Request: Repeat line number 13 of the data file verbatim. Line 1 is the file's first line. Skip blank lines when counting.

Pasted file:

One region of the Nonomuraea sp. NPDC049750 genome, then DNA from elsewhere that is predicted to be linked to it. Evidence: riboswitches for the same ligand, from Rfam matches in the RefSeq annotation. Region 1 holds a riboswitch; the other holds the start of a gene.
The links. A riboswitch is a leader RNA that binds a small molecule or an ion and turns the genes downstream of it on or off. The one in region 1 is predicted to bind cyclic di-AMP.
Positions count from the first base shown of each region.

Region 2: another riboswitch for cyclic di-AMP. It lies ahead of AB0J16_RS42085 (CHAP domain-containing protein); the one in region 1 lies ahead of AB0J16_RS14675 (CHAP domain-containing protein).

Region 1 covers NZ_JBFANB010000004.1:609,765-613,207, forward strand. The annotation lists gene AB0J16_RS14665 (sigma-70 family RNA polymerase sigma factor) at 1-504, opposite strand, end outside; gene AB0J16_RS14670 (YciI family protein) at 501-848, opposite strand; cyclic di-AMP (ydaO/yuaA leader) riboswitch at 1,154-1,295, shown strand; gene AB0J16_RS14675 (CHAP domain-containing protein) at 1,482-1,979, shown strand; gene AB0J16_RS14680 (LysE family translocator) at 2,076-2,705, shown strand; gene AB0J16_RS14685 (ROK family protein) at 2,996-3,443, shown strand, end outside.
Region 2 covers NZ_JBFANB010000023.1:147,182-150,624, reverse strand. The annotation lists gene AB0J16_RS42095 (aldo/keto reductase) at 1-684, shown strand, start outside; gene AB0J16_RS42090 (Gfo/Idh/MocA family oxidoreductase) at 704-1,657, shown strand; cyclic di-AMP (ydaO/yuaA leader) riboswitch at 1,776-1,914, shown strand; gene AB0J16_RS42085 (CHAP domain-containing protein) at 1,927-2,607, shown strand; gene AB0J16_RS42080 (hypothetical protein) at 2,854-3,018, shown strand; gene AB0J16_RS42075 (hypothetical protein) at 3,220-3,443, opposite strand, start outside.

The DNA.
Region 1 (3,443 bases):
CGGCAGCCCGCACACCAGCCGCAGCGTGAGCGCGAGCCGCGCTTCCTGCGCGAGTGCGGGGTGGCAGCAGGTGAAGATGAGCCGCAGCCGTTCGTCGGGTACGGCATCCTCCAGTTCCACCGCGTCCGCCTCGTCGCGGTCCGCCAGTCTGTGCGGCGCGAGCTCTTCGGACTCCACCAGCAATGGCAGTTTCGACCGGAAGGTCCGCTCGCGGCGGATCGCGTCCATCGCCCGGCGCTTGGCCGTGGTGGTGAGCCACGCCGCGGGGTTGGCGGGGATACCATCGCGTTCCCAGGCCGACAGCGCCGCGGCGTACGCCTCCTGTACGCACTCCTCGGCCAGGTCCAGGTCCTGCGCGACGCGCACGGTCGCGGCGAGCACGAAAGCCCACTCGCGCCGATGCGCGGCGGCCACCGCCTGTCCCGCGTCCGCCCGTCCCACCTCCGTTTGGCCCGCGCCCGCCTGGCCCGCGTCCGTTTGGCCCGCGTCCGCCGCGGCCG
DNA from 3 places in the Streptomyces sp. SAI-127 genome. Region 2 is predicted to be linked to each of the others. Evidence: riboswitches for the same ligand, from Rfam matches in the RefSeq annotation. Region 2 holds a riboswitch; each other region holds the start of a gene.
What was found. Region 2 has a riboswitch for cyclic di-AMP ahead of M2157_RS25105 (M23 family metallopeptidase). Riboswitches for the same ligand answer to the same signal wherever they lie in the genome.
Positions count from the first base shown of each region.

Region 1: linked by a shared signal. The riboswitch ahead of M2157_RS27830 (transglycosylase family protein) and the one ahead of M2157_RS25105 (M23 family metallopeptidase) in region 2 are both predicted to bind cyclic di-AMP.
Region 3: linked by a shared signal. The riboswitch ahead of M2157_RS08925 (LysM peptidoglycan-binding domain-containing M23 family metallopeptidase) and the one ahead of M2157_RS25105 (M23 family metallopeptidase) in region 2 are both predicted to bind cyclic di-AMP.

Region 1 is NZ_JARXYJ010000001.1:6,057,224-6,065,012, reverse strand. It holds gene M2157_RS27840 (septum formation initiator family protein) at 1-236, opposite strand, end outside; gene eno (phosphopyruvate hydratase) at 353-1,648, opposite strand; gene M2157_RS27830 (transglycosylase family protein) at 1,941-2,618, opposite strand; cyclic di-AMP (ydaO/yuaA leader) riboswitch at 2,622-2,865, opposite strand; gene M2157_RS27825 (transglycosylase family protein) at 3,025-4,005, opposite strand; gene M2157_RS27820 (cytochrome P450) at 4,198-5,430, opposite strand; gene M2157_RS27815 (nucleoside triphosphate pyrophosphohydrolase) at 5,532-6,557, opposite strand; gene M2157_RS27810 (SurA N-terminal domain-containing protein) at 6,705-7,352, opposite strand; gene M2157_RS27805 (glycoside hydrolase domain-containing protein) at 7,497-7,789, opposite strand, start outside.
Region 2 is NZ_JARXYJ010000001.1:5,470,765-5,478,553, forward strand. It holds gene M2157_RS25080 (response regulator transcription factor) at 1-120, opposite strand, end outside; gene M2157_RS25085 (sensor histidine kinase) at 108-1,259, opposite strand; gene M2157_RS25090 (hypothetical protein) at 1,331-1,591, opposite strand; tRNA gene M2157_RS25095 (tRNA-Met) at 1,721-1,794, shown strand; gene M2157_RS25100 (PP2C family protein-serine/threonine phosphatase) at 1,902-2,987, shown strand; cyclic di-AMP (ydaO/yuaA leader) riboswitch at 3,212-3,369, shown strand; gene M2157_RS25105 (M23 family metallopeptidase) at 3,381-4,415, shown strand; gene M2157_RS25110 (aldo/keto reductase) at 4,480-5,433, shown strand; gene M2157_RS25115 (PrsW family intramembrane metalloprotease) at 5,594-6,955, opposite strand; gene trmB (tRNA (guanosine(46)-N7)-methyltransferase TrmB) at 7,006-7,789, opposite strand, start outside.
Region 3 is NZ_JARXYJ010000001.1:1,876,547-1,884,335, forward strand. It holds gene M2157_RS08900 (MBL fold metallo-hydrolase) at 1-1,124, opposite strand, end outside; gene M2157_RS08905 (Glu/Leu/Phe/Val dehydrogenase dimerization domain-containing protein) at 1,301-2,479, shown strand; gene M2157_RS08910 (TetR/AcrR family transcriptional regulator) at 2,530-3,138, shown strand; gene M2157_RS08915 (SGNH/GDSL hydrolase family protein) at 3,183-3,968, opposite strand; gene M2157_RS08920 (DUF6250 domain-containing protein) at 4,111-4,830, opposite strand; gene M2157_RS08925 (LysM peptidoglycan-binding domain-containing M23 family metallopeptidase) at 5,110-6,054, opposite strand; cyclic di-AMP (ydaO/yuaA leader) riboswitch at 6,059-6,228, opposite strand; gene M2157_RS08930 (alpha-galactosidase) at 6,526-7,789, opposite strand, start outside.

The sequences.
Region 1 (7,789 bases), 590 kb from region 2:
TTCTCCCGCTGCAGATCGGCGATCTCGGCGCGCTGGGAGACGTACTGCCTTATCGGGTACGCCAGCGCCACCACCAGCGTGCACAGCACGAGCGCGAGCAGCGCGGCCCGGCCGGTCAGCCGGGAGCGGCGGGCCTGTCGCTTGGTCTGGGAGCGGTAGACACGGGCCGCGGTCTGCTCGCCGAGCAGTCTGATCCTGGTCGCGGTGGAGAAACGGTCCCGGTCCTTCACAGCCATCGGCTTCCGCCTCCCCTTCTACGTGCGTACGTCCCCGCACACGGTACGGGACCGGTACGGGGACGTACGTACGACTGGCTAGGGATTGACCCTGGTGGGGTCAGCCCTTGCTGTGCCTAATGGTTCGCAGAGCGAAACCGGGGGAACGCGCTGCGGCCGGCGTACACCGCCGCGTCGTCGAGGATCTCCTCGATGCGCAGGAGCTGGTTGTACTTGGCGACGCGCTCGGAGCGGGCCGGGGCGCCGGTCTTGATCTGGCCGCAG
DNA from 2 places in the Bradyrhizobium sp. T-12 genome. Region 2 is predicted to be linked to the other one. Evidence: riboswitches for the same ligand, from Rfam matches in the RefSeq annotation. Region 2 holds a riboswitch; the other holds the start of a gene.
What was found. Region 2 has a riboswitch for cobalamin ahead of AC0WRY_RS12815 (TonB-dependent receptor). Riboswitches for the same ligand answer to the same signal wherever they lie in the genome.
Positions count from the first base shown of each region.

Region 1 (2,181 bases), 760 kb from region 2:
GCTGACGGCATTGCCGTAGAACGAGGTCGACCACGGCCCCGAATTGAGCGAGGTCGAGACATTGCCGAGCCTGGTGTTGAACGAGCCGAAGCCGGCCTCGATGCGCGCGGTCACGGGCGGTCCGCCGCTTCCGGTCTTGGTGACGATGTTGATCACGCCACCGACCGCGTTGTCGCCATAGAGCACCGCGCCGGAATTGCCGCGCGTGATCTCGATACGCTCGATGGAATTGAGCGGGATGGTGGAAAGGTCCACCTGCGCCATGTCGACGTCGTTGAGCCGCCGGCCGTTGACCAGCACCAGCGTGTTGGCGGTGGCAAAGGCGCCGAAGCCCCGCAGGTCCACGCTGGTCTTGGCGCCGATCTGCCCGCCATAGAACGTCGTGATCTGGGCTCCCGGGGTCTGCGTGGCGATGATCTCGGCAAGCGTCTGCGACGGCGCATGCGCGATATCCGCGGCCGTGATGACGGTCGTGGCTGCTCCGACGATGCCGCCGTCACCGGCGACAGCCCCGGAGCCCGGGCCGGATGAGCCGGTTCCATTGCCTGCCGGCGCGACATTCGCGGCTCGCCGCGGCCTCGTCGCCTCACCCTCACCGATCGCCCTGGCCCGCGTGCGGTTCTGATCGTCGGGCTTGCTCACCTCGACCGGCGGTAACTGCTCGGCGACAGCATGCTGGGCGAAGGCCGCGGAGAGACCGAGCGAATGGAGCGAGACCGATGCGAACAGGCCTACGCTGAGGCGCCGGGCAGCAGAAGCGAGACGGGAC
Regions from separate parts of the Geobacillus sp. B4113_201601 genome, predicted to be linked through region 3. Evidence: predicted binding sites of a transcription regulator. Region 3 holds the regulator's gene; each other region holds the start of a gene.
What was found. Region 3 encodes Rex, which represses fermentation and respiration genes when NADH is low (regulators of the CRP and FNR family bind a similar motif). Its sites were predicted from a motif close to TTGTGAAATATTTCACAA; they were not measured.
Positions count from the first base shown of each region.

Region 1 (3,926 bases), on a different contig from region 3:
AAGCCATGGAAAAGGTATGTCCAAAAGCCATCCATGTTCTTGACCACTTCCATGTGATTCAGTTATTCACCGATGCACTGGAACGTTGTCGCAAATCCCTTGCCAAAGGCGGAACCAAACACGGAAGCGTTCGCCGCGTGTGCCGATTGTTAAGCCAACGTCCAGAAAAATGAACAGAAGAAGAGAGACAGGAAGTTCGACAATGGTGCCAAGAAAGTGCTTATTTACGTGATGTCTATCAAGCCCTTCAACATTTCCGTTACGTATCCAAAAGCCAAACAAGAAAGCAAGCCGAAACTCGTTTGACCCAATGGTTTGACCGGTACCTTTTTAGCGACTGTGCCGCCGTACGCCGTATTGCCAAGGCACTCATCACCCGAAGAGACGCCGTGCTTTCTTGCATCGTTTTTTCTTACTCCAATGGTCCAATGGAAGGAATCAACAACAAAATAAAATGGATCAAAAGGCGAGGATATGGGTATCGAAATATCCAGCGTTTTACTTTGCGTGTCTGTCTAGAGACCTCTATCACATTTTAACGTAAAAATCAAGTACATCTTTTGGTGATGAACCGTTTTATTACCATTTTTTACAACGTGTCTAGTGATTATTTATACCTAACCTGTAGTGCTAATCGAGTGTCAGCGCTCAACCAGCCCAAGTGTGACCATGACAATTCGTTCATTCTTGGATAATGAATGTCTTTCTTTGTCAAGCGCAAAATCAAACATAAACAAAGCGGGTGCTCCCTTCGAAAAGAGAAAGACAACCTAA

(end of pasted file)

Region 1: linked by a shared signal. The riboswitch ahead of M2157_RS27830 (transglycosylase family protein) and the one ahead of M2157_RS25105 (M23 family metallopeptidase) in region 2 are both predicted to bind cyclic di-AMP.